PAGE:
This realignment was wise, as it is necessary to redefine ourselves, our ministries, and our institutions to maintain focus, purpose, and direction. Reminding ourselves of who we’re supposed to be and what we believe brings clarity and provides a gift to the next generation.
In the 1920s, the fundamentalists also began to take up cultural causes like prohibition, as they preached against the use and abuse of alcohol, which was pandemic in America. Our culture was accelerating their hedonistic passions well beyond anything previous generations knew.
What used to be secret, taboo, and hidden was explored and praised in the public square. There was less shame about “sin,” and the lines between right and wrong were blurred. The conservative Christian felt his world crumbling. Who was going to stand in that gap, declaring what is right and wrong?
During the ’40s and ’50s, Fundamentalism started adding sub-biblical, legalistic preferences to the “fundamentals of the faith.” They did not drift from the fundamentals but placed a burden on them by teaching how their followers should behave, externally speaking.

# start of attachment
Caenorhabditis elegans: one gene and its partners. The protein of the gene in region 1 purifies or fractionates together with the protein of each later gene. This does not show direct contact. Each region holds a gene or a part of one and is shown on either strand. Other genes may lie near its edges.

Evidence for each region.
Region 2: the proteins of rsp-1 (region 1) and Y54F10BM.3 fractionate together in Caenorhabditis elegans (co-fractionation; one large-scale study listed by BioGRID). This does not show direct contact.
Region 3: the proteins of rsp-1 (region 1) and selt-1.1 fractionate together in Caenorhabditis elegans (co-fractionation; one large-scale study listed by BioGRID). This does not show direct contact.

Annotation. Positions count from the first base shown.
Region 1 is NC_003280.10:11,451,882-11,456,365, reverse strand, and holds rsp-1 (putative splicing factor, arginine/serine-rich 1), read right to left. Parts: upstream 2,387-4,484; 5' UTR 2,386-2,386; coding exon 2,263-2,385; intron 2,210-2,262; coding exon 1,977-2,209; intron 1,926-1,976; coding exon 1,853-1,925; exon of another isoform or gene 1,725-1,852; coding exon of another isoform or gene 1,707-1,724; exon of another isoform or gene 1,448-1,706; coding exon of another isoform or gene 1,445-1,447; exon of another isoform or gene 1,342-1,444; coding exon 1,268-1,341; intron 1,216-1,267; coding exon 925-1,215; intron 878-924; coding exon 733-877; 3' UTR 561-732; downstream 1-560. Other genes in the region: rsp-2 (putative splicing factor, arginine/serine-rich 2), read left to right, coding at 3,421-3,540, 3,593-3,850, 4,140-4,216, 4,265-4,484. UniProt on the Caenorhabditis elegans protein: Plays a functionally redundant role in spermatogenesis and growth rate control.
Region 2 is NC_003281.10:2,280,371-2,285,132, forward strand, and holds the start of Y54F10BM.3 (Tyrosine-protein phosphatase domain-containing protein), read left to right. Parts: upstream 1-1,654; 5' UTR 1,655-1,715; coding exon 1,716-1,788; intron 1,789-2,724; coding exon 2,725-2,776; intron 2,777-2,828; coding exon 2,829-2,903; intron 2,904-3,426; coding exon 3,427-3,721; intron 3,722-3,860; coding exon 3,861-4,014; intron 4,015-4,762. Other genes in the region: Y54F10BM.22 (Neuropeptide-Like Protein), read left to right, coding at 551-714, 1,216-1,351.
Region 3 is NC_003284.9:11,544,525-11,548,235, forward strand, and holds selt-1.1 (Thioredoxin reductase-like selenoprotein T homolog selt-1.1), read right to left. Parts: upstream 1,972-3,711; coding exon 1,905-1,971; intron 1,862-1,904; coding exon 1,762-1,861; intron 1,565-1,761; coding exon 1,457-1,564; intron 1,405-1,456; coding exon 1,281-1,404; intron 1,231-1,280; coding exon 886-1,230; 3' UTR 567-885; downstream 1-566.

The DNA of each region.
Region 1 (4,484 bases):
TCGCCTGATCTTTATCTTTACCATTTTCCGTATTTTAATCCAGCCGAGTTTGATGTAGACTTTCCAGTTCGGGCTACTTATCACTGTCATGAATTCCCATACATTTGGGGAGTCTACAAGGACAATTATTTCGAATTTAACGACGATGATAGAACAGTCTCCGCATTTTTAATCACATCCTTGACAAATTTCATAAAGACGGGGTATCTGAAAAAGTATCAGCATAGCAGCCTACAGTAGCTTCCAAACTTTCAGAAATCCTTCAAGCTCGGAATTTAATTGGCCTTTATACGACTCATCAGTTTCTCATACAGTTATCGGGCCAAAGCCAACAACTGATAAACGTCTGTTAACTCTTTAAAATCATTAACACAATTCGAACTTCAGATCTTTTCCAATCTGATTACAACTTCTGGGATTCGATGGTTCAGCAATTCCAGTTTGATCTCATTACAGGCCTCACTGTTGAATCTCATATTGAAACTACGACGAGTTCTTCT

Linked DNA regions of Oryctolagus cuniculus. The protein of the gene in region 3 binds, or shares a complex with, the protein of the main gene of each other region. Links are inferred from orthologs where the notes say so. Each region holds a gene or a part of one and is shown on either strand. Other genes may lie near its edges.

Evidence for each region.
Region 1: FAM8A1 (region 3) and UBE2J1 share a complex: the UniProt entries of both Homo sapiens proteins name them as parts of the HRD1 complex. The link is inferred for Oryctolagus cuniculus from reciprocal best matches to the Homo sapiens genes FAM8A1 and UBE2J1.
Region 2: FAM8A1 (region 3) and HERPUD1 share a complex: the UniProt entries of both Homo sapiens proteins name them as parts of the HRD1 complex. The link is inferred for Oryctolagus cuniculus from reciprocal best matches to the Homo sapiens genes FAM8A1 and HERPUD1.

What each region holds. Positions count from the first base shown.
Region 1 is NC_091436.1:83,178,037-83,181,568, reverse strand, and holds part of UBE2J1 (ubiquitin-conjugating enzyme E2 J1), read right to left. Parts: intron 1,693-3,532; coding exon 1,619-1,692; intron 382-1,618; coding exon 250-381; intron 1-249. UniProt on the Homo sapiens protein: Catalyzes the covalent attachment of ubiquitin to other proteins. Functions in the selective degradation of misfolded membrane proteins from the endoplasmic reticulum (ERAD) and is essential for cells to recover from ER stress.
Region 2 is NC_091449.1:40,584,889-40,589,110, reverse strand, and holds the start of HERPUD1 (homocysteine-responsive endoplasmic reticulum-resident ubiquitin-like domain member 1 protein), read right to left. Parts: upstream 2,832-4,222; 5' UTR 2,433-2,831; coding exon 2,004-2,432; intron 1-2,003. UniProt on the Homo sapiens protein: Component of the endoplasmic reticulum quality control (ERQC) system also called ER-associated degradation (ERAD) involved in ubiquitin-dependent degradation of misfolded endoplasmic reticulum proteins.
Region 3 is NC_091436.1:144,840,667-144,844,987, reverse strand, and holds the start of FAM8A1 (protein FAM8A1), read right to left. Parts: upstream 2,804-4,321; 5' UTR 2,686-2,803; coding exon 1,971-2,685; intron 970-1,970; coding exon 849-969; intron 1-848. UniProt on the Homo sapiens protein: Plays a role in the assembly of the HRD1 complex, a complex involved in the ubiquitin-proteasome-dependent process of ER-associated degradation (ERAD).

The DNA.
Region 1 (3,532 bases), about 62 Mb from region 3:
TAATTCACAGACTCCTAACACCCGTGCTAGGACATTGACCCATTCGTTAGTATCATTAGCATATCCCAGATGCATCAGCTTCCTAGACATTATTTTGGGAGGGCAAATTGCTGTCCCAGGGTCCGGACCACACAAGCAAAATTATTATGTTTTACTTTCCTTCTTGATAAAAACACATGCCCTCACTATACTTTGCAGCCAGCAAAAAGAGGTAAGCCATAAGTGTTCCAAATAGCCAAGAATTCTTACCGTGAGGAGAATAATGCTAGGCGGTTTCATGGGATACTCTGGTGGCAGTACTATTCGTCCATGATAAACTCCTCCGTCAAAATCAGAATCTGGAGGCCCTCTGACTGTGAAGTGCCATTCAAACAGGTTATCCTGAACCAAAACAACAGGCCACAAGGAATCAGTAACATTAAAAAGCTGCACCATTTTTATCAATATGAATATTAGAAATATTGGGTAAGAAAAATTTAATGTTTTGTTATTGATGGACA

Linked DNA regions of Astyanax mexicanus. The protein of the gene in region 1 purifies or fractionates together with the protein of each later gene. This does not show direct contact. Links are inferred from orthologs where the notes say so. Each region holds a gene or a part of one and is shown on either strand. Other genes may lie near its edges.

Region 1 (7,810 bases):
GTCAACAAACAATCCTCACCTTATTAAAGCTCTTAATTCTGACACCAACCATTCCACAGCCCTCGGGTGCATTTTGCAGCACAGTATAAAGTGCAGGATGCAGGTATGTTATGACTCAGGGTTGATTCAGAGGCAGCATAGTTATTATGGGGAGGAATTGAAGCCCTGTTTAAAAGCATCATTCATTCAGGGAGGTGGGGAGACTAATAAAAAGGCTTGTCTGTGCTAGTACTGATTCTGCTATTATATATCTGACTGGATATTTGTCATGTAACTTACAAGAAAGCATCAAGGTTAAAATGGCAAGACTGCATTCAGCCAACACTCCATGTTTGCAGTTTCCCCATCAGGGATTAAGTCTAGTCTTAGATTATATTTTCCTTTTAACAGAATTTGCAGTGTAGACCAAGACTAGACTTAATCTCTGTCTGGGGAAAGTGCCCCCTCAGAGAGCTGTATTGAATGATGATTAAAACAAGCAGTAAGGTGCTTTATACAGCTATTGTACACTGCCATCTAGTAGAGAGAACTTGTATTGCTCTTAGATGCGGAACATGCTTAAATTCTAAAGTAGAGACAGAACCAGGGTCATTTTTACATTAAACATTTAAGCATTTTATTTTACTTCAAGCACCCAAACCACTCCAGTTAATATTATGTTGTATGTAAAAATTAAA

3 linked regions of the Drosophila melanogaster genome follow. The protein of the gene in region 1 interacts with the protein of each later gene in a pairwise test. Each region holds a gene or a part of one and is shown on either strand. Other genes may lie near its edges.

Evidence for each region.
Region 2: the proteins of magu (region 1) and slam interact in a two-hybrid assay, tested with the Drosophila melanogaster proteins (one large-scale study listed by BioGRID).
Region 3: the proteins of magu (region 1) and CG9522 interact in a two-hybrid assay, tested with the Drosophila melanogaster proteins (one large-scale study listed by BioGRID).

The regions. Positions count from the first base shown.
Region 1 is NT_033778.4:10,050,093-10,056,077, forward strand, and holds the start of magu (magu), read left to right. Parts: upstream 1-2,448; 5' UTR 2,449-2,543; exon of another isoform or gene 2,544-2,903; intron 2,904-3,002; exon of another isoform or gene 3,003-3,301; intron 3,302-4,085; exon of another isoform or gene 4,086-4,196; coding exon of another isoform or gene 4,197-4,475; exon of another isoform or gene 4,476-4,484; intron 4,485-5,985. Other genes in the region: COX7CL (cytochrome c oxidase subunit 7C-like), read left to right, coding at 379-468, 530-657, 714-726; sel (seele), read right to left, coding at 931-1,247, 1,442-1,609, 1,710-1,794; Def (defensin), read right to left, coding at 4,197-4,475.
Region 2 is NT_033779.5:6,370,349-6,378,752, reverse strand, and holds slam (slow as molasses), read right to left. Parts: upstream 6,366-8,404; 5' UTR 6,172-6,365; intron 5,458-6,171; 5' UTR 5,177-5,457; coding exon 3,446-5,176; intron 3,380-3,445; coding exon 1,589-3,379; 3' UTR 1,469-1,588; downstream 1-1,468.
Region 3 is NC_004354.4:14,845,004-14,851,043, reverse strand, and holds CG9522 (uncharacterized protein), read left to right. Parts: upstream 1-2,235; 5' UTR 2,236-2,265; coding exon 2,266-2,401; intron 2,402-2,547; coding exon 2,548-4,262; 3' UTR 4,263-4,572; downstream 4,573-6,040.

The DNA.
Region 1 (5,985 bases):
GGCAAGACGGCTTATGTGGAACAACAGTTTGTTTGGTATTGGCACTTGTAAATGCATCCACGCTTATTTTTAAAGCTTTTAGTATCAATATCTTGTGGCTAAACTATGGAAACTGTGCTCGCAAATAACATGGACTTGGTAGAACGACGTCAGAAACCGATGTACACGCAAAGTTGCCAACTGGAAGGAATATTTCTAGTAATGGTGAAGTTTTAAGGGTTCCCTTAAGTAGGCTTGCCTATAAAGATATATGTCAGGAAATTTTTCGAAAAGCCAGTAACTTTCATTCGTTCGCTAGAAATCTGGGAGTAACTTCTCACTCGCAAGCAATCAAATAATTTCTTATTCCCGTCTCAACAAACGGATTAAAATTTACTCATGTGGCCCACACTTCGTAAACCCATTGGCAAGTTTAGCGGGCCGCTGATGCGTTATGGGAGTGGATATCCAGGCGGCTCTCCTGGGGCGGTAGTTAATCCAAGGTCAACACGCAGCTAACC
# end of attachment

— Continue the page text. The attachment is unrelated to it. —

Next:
With the advent of TV, movies, and rock and roll, they felt as though they were losing ground. It is as though the teaching (fundamentals of the faith) were assumed while the behavior was not. So they taught more about behaviors. The inherent problem with this kind of teaching is how external practices change from culture to culture and generation to generation.
For example, the types of clothes you wear in colder climates are not the same in hotter environments. Some fundamentalists teach that a woman should not wear pants (Deuteronomy 22:5), which is unrealistic and unkind for women living in cold climates. Others ban drums (2 Samuel 6:5) in church services because “it’s of the devil,” as they say. But in Africa, for example, it’s a significant way for our brothers and sisters to worship our Savior.